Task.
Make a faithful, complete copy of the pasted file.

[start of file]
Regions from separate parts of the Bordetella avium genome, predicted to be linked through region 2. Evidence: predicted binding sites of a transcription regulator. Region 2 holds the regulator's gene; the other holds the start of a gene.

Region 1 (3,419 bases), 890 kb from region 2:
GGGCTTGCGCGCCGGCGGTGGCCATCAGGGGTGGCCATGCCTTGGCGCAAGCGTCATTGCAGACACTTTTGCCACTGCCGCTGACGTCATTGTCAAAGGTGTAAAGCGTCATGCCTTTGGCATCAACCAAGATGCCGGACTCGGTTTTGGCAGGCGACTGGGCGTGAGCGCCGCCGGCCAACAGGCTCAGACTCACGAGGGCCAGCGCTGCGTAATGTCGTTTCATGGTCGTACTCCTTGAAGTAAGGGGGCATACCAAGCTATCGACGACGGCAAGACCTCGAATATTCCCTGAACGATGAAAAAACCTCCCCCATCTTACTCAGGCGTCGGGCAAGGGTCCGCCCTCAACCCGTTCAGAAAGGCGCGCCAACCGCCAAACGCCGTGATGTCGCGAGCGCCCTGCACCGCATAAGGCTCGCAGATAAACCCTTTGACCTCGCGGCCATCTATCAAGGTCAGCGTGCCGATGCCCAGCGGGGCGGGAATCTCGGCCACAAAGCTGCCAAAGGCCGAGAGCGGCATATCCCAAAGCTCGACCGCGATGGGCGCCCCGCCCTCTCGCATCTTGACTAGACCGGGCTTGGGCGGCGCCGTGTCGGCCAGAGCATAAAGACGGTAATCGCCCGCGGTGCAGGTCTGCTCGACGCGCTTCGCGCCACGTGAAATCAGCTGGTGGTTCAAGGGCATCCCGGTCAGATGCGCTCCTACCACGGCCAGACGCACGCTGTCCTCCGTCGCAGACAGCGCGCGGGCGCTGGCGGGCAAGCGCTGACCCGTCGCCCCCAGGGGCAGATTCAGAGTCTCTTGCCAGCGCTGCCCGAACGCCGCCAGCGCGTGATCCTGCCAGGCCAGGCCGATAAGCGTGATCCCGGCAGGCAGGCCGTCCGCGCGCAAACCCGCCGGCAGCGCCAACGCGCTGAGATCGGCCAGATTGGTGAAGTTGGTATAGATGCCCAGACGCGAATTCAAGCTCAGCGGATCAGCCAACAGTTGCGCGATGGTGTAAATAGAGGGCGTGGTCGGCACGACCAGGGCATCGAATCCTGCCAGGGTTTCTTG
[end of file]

Regions from separate parts of the Bordetella avium genome, predicted to be linked through region 2. Evidence: predicted binding sites of a transcription regulator. Region 2 holds the regulator's gene; the other holds the start of a gene.

Region 1 (3,419 bases), 890 kb from region 2:
GGGCTTGCGCGCCGGCGGTGGCCATCAGGGGTGGCCATGCCTTGGCGCAAGCGTCATTGCAGACACTTTTGCCACTGCCGCTGACGTCATTGTCAAAGGTGTAAAGCGTCATGCCTTTGGCATCAACCAAGATGCCGGACTCGGTTTTGGCAGGCGACTGGGCGTGAGCGCCGCCGGCCAACAGGCTCAGACTCACGAGGGCCAGCGCTGCGTAATGTCGTTTCATGGTCGTACTCCTTGAAGTAAGGGGGCATACCAAGCTATCGACGACGGCAAGACCTCGAATATTCCCTGAACGATGAAAAAACCTCCCCCATCTTACTCAGGCGTCGGGCAAGGGTCCGCCCTCAACCCGTTCAGAAAGGCGCGCCAACCGCCAAACGCCGTGATGTCGCGAGCGCCCTGCACCGCATAAGGCTCGCAGATAAACCCTTTGACCTCGCGGCCATCTATCAAGGTCAGCGTGCCGATGCCCAGCGGGGCGGGAATCTCGGCCACAAAGCTGCCAAAGGCCGAGAGCGGCATATCCCAAAGCTCGACCGCGATGGGCGCCCCGCCCTCTCGCATCTTGACTAGACCGGGCTTGGGCGGCGCCGTGTCGGCCAGAGCATAAAGACGGTAATCGCCCGCGGTGCAGGTCTGCTCGACGCGCTTCGCGCCACGTGAAATCAGCTGGTGGTTCAAGGGCATCCCGGTCAGATGCGCTCCTACCACGGCCAGACGCACGCTGTCCTCCGTCGCAGACAGCGCGCGGGCGCTGGCGGGCAAGCGCTGACCCGTCGCCCCCAGGGGCAGATTCAGAGTCTCTTGCCAGCGCTGCCCGAACGCCGCCAGCGCGTGATCCTGCCAGGCCAGGCCGATAAGCGTGATCCCGGCAGGCAGGCCGTCCGCGCGCAAACCCGCCGGCAGCGCCAACGCGCTGAGATCGGCCAGATTGGTGAAGTTGGTATAGATGCCCAGACGCGAATTCAAGCTCAGCGGATCAGCCAACAGTTGCGCGATGGTGTAAATAGAGGGCGTGGTCGGCACGACCAGGGCATCGAATCCTGCCAGGGTTTCTTG